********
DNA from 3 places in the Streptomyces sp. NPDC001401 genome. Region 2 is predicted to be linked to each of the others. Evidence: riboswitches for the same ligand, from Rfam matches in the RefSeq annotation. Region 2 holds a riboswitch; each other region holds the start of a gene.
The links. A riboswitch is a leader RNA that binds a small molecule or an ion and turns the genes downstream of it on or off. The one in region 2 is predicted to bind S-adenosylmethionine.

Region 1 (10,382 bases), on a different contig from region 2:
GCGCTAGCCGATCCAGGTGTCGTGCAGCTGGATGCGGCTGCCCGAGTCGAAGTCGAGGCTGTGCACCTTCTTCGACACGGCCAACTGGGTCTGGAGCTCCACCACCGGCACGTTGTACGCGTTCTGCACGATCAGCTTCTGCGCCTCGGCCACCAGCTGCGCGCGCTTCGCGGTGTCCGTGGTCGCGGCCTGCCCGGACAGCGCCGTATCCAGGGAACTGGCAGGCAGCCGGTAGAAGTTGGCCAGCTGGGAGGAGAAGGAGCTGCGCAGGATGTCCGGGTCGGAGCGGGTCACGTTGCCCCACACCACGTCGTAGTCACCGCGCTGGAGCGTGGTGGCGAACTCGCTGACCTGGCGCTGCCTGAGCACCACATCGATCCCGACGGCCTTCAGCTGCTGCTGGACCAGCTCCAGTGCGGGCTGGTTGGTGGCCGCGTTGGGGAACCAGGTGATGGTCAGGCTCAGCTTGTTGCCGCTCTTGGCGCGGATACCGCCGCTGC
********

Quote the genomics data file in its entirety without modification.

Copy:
DNA from 3 places in the Streptomyces sp. NPDC001401 genome. Region 2 is predicted to be linked to each of the others. Evidence: riboswitches for the same ligand, from Rfam matches in the RefSeq annotation. Region 2 holds a riboswitch; each other region holds the start of a gene.
The links. A riboswitch is a leader RNA that binds a small molecule or an ion and turns the genes downstream of it on or off. The one in region 2 is predicted to bind S-adenosylmethionine.

Region 1 (10,382 bases), on a different contig from region 2:
GCGCTAGCCGATCCAGGTGTCGTGCAGCTGGATGCGGCTGCCCGAGTCGAAGTCGAGGCTGTGCACCTTCTTCGACACGGCCAACTGGGTCTGGAGCTCCACCACCGGCACGTTGTACGCGTTCTGCACGATCAGCTTCTGCGCCTCGGCCACCAGCTGCGCGCGCTTCGCGGTGTCCGTGGTCGCGGCCTGCCCGGACAGCGCCGTATCCAGGGAACTGGCAGGCAGCCGGTAGAAGTTGGCCAGCTGGGAGGAGAAGGAGCTGCGCAGGATGTCCGGGTCGGAGCGGGTCACGTTGCCCCACACCACGTCGTAGTCACCGCGCTGGAGCGTGGTGGCGAACTCGCTGACCTGGCGCTGCCTGAGCACCACATCGATCCCGACGGCCTTCAGCTGCTGCTGGACCAGCTCCAGTGCGGGCTGGTTGGTGGCCGCGTTGGGGAACCAGGTGATGGTCAGGCTCAGCTTGTTGCCGCTCTTGGCGCGGATACCGCCGCTGC